No doubt, the good old days are now.

07-03-2004, 11:29 AM
Once clue would be to take a drive to the part of town that was considered new and upscale in the 1920s and 1930s. Shaker Heights, Ohio; Buffalo's Nye Park, Central Park and Snyder neighborhoods; South Country Club Plaza in Kansas City, or Park Hill in Denver to give a few examples. You'll find some pretty large houses, and a few over-the-top monster homes. Cleveland has some extremely wealthy suburbs, first developed in the 1920s -- Waite Hill, Kirtland Hills, Pepper Pike, Moreland Hills -- where houses are usually on lots of 10 to 100 acres.

Now, drive to a newly developing area that's considered over-the-top. Homes there are, on an average, much larger than the 1920s upscale areas, but there are fewer castles, if any. Many of the outrageously-sized houses from the 1920s, typically over 20,000 square feet, have either been town down or reduced in size; they are just impossible to maintain noways given the lack of domestic labor available, labor costs, utility expenses, and property taxes. Even today's millionares would find it costly to heat a drafty, 1920s-era robber baron mansion.

Right now, I rent a house that was considered a move-up home when it was built in the late 1940s. Three bedrooms, one bathroom, small bedrooms and a tiny bathroom,, chopped-up floor plan, and only one or two electrical outlets in every room. Big back yard, though.

07-03-2004, 12:55 PM
Damn, I wish I could go around dressed in tophat and tails! :D

You can try it for a night, not for the faint of wallet.


Or live it part time


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Sam Stone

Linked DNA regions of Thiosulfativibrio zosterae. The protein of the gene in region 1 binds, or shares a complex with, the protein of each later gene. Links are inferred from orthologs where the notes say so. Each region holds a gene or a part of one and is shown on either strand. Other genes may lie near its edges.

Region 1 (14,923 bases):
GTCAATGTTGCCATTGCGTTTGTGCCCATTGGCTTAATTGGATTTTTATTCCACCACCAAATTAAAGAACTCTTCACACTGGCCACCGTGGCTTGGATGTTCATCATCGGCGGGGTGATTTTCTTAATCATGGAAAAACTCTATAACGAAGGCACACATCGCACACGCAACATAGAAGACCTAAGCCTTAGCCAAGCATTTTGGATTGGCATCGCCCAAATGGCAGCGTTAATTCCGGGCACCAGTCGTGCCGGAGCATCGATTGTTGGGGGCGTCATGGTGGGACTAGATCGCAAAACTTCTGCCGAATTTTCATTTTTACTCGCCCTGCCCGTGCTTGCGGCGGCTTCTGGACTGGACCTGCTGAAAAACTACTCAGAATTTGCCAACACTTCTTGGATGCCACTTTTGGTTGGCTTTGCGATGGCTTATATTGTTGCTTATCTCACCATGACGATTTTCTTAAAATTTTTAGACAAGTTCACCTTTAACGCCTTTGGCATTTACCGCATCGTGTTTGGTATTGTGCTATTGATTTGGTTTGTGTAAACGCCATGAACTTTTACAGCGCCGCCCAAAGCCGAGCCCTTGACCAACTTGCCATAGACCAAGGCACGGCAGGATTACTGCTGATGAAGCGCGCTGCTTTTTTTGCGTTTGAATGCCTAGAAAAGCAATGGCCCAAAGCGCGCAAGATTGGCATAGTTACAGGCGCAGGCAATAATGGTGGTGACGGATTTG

07-03-2004, 03:48 PM
As far as controlling heat, don't forget one aspect of architecture that was very popular then, and which has faded away with the advent of better insulation and air conditioning - the sun porch. In fact, according to some social theorists the culture changed with the advent of air conditioning, because people used to go outside on their porches, which would cause them to become closer to their neighbords. Now people shut themselves inside their houses, which erodes the sense of community somewhat.

I actually lived for a long time in much the same way people in the 30's would have - my grandparents were poor farmers, and I lived with them for long stretches of time (every summer until I was 18, and I lived there and went to school for a couple of years when I was younger). We did not have running water, or indoor toilers. Our house was built in the late 1800's, and was largely unchanged from then. We had an outhouse, and a hand pump in the house connected to the well (luxury!), and a giant cast-iron wood burning stove in the center of the house. The stove was used to cook supper, and the heat from the stove would warm up the house while we got ready for bed. In the winter, we'd pile what felt like 20 pounds of blankets on top of us, because by morning the house would be ice cold. Midnight bathroom runs were a real adventure.

I still remember when my grandmother got her electric wringer washer. It was a big, big deal to her. Until then, washing was an amazing chore. Hand-scrubbing each piece of clothing on a washboard. Wringing them by hand, or with a crank-operated mechanical wringer. Then you'd have to take them out and hang them on a line, and then take them down later.

When I first got old enough to work the farm seriously, I used to drive an old Case tractor that dated from the 1930's. So I know a bit what that part of it was like. It had a hand crank on the front which could break your arm if you weren't careful. It had a hard metal seat on a spring for shock absorption. Riding that thing was loud, hot, and very, very dirty. At the end of a cultivation day, you'd be just black from head to toe.

Which brings me to bathing. Preparing for a bath consumed at least an hour. We would heat pots and kettles on the stove, and pour them into our tin bathtub. It takes a LOT of kettles to get a reasonable amount of hot water. And then we would share all the bathwater, because it would be far to much work, and waste far too much water, for each bather to get his own fresh tub. And of course, just to heat the kettles meant hauling wood, stoking the stove, getting the fire going, etc.